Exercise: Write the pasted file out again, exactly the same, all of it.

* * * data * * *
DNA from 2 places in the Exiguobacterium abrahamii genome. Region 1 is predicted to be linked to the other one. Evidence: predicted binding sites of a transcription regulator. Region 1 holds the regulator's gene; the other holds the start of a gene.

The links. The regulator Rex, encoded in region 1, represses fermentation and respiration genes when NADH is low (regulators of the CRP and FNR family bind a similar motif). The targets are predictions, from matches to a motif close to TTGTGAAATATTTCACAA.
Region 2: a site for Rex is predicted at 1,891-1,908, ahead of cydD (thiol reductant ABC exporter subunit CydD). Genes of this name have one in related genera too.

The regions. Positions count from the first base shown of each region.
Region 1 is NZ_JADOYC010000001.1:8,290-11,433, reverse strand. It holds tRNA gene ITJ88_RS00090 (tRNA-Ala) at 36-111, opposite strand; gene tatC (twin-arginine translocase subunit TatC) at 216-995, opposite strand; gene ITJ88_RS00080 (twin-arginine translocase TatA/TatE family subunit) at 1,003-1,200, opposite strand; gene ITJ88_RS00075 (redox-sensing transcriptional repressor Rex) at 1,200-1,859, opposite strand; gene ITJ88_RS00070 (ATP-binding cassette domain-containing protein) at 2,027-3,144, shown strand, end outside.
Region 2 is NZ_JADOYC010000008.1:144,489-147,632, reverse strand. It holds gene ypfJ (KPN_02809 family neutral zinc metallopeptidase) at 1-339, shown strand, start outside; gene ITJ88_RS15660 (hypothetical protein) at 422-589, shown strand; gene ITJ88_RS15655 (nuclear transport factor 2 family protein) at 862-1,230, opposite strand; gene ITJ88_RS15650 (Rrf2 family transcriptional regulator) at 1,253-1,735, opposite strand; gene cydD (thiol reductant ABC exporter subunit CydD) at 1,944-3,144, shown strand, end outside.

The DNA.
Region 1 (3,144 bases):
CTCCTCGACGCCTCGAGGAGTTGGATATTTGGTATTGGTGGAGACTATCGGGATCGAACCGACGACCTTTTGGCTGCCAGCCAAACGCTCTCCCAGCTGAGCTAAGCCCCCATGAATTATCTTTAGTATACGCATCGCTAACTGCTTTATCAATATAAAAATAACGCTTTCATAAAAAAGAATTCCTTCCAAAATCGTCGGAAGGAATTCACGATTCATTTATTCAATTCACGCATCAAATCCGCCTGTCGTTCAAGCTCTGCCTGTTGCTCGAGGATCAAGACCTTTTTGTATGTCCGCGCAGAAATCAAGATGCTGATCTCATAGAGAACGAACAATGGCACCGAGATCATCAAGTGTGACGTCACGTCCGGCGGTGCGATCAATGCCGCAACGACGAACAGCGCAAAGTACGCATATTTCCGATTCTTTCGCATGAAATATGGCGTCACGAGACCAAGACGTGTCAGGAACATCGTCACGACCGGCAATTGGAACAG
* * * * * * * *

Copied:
DNA from 2 places in the Exiguobacterium abrahamii genome. Region 1 is predicted to be linked to the other one. Evidence: predicted binding sites of a transcription regulator. Region 1 holds the regulator's gene; the other holds the start of a gene.

The links. The regulator Rex, encoded in region 1, represses fermentation and respiration genes when NADH is low (regulators of the CRP and FNR family bind a similar motif). The targets are predictions, from matches to a motif close to TTGTGAAATATTTCACAA.
Region 2: a site for Rex is predicted at 1,891-1,908, ahead of cydD (thiol reductant ABC exporter subunit CydD). Genes of this name have one in related genera too.

The regions. Positions count from the first base shown of each region.
Region 1 is NZ_JADOYC010000001.1:8,290-11,433, reverse strand. It holds tRNA gene ITJ88_RS00090 (tRNA-Ala) at 36-111, opposite strand; gene tatC (twin-arginine translocase subunit TatC) at 216-995, opposite strand; gene ITJ88_RS00080 (twin-arginine translocase TatA/TatE family subunit) at 1,003-1,200, opposite strand; gene ITJ88_RS00075 (redox-sensing transcriptional repressor Rex) at 1,200-1,859, opposite strand; gene ITJ88_RS00070 (ATP-binding cassette domain-containing protein) at 2,027-3,144, shown strand, end outside.
Region 2 is NZ_JADOYC010000008.1:144,489-147,632, reverse strand. It holds gene ypfJ (KPN_02809 family neutral zinc metallopeptidase) at 1-339, shown strand, start outside; gene ITJ88_RS15660 (hypothetical protein) at 422-589, shown strand; gene ITJ88_RS15655 (nuclear transport factor 2 family protein) at 862-1,230, opposite strand; gene ITJ88_RS15650 (Rrf2 family transcriptional regulator) at 1,253-1,735, opposite strand; gene cydD (thiol reductant ABC exporter subunit CydD) at 1,944-3,144, shown strand, end outside.

The DNA.
Region 1 (3,144 bases):
CTCCTCGACGCCTCGAGGAGTTGGATATTTGGTATTGGTGGAGACTATCGGGATCGAACCGACGACCTTTTGGCTGCCAGCCAAACGCTCTCCCAGCTGAGCTAAGCCCCCATGAATTATCTTTAGTATACGCATCGCTAACTGCTTTATCAATATAAAAATAACGCTTTCATAAAAAAGAATTCCTTCCAAAATCGTCGGAAGGAATTCACGATTCATTTATTCAATTCACGCATCAAATCCGCCTGTCGTTCAAGCTCTGCCTGTTGCTCGAGGATCAAGACCTTTTTGTATGTCCGCGCAGAAATCAAGATGCTGATCTCATAGAGAACGAACAATGGCACCGAGATCATCAAGTGTGACGTCACGTCCGGCGGTGCGATCAATGCCGCAACGACGAACAGCGCAAAGTACGCATATTTCCGATTCTTTCGCATGAAATATGGCGTCACGAGACCAAGACGTGTCAGGAACATCGTCACGACCGGCAATTGGAACAG